This overview is intended to provide an overview of subject matter of the present patent application. It is not intended to provide an exclusive or exhaustive explanation of the invention. The detailed description is included to provide further information about the present patent application.

BRIEF DESCRIPTION OF THE DRAWINGS

In the drawings, which are not necessarily drawn to scale, like numerals may describe similar components in different views. Like numerals having different letter suffixes may represent different instances of similar components. The drawings illustrate generally, by way of example, but not by way of limitation, various embodiments discussed in the present document.

FIG. 1 illustrates generally an example of a system including an audio jack detection circuit.

FIGS. 2-3 illustrate generally example traditional switching edge current and control voltage of a traditional switch.

FIGS. 4-5 illustrate generally example switching edge current and control voltage of a switch having a resistor-capacitor (RC) circuit at the gate of the switch to attenuate the enable signal.

FIGS. 6-7 illustrate generally example switching edge current and control voltage of a switch having an analog-to-digital controller (ADC) at the gate of the switch to control the enable signal.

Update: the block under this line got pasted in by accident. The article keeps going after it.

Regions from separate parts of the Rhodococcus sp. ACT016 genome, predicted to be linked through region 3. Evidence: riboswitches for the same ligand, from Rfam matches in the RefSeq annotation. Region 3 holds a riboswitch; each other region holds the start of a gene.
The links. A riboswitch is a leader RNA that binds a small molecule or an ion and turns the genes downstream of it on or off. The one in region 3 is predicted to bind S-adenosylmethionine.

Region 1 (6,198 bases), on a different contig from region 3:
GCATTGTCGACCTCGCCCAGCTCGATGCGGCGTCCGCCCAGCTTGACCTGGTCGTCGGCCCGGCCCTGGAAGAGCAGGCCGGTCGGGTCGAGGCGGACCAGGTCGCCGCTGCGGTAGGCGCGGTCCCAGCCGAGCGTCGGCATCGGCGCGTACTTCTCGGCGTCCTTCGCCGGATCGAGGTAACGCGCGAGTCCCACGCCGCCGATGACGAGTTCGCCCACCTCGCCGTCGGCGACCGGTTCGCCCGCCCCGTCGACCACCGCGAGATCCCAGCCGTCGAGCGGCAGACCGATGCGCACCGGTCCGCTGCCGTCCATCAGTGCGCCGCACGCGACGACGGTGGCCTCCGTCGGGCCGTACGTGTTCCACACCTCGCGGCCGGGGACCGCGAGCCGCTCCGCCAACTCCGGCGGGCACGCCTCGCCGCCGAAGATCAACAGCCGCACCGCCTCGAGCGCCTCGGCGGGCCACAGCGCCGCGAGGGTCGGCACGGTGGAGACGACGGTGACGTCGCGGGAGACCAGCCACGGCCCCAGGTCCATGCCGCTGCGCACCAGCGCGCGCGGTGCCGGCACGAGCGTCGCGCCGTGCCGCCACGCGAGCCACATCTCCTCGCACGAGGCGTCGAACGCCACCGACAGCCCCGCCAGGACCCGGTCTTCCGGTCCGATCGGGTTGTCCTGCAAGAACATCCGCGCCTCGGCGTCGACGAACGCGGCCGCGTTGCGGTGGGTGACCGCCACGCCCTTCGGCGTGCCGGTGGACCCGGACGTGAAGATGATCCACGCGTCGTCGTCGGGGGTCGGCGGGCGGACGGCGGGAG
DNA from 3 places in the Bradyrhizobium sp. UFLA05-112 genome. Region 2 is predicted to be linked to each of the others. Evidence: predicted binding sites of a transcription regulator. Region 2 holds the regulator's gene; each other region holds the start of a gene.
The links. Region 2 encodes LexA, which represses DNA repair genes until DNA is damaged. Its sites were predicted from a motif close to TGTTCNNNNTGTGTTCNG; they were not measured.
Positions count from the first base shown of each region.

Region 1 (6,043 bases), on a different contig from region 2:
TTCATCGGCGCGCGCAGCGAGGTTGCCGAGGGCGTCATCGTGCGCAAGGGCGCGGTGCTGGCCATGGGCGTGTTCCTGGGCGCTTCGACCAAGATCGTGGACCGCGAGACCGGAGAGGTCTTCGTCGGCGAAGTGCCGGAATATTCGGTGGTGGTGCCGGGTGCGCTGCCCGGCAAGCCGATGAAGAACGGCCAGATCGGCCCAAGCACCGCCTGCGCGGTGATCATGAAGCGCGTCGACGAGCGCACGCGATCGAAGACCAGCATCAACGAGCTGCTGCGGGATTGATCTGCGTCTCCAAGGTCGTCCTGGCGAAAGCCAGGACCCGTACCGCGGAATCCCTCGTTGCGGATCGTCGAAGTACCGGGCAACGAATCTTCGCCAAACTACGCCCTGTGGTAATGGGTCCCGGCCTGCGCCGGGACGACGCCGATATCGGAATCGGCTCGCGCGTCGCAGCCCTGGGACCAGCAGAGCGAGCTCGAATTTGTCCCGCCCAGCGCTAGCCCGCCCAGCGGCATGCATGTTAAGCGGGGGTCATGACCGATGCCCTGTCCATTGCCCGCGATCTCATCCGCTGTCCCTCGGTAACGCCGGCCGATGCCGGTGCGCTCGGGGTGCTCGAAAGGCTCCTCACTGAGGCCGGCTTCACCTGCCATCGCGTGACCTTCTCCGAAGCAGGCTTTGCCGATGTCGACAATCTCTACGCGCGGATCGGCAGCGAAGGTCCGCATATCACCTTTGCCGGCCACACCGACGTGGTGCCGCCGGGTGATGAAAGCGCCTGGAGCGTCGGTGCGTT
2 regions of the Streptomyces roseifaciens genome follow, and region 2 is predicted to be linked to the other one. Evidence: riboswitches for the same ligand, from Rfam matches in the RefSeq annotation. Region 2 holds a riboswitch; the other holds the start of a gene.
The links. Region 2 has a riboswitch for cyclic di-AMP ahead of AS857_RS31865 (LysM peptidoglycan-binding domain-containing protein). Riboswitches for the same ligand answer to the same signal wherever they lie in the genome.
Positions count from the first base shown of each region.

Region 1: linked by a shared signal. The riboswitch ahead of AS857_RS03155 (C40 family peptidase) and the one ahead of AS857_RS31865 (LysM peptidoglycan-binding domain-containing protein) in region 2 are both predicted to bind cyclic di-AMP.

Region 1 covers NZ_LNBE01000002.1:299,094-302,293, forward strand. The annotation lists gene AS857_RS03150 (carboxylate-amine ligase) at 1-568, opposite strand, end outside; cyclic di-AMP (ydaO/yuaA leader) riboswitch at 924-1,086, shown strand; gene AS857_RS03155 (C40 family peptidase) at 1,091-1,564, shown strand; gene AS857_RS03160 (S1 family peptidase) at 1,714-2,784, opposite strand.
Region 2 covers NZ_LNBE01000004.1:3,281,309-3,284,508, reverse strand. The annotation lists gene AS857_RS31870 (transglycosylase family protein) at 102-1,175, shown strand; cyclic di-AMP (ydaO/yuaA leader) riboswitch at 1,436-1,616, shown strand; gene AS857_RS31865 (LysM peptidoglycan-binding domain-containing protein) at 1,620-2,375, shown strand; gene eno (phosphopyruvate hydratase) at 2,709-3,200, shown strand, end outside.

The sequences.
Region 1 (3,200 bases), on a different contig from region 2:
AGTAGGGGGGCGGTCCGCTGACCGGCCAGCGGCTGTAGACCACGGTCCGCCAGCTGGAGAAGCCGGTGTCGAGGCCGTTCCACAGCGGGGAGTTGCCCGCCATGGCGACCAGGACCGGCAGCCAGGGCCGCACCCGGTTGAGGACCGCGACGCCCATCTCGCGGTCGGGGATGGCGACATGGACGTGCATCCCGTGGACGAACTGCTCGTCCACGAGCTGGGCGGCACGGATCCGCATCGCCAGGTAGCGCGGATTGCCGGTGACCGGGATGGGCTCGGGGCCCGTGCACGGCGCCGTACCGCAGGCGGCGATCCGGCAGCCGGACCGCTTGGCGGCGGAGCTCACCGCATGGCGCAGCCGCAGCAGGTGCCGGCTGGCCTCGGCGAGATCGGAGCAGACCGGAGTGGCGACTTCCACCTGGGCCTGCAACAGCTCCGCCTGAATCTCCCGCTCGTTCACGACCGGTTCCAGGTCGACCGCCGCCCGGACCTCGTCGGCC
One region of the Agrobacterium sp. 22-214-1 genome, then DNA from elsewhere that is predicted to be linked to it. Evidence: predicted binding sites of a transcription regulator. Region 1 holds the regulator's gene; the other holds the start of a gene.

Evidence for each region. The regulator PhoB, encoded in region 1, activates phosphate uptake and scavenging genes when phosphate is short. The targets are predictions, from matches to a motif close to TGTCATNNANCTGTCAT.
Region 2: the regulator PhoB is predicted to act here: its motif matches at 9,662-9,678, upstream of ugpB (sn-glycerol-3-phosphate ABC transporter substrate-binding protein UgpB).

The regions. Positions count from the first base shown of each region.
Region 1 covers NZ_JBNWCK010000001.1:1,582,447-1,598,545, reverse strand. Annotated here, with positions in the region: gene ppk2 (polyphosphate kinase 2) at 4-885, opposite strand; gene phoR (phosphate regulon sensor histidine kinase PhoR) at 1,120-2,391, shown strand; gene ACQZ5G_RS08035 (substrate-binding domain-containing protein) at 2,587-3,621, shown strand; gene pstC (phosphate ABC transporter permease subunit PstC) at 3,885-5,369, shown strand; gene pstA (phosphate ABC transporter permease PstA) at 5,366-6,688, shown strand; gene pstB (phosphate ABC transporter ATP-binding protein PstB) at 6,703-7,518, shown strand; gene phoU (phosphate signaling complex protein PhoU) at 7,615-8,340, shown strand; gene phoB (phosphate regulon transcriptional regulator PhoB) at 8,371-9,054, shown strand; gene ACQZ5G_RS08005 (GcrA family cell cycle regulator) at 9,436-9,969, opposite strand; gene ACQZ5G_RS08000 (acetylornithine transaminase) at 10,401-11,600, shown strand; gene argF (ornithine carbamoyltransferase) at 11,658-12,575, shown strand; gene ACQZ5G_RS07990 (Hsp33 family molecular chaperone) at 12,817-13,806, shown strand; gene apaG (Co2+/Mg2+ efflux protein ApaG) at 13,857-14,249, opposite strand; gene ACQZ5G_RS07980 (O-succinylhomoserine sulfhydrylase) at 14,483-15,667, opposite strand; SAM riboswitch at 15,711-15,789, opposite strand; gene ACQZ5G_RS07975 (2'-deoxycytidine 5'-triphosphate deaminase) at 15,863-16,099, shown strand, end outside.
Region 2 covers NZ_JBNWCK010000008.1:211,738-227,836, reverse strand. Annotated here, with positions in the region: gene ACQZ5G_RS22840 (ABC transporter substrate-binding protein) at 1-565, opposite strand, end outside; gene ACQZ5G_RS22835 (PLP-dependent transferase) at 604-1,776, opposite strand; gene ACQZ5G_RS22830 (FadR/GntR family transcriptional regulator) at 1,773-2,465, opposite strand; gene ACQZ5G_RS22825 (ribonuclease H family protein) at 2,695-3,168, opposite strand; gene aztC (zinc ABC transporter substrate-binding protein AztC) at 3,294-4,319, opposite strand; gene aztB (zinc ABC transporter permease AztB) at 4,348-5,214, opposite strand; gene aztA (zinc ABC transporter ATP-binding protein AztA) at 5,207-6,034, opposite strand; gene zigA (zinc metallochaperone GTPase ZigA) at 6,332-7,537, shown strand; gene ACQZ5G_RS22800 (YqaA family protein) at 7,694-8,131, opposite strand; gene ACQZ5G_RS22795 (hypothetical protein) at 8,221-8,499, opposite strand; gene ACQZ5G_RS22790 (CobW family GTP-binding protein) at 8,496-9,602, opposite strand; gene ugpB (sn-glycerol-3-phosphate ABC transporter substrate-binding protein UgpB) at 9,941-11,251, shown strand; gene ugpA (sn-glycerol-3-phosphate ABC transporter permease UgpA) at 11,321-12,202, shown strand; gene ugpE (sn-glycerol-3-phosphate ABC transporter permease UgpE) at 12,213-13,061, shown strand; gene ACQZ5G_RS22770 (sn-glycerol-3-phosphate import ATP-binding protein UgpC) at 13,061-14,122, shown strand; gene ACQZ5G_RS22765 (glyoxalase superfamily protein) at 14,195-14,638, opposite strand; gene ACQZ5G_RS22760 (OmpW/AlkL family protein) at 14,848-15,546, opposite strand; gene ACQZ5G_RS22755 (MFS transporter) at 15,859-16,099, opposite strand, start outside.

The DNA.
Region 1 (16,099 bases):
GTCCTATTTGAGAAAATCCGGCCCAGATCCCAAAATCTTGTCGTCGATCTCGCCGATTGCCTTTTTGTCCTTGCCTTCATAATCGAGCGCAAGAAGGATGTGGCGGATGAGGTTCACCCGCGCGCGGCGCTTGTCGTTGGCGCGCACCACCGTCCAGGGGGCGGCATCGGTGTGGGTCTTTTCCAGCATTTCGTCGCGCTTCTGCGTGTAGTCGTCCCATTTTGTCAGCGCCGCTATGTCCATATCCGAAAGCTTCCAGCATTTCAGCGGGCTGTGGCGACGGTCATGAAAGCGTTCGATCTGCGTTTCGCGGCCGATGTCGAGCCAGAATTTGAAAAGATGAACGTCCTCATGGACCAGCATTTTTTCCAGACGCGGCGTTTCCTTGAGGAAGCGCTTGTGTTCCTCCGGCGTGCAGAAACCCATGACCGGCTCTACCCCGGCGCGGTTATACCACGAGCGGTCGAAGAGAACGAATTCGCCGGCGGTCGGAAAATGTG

DETAILED DESCRIPTION

The present inventors have recognized, among other things, a system and method for operating a switch, such as an audio switch, using an analog-to-digital converter (ADC), with or without a capacitor, to minimize or prevent “pop and click” or one or more other undesirable effects during device connection, disconnection, or when switching between signals at different potential while avoiding hot electron susceptibility and maintaining a relatively fast enable/disable time.

In an example, the ADC can reduce the “pop and click” by gradually actuating the switch using a controlled gate voltage potential and stepping over the high-risk region for hot electron susceptibility using a unique ADC step operation. Further, an internal or external capacitor can be connected to the input of the ADC to further control the voltage transition.

FIG. 1 illustrates generally an example system 100 including an analog-to-digital controller (ADC) 105, a capacitor 110, and a switch 130 including first and second terminals (A, B) 131, 132. The ADC 105 can be configured to receive an enable signal (ENABLE) at an input and convert the enable signal into an ADC output signal including a number of voltage steps (e.g., 24 voltage steps, etc.) at an output. In an example, the voltage level of the ADC output signal can be compared to first and second reference voltages (REF1, REF2) using first and second comparators 115, 120, respectively. In an example, the first and second reference voltages can be set internally, by a user, as a portion of the supply voltage (VCC), etc.

In an example, the ADC 105 can be configured to receive the enable signal through a resistor-capacitor (RC) circuit, such as a series RC circuit including a series-coupled resistor 111 and a capacitor 110 coupled to ground. In certain examples, the RC circuit can be configured to attenuate the frequency of the enable signal at the input of the ADC 105. In other examples, one or more of the resistor 111 or the capacitor 110 can be omitted, or one or more other components can be added, depending on the desired response.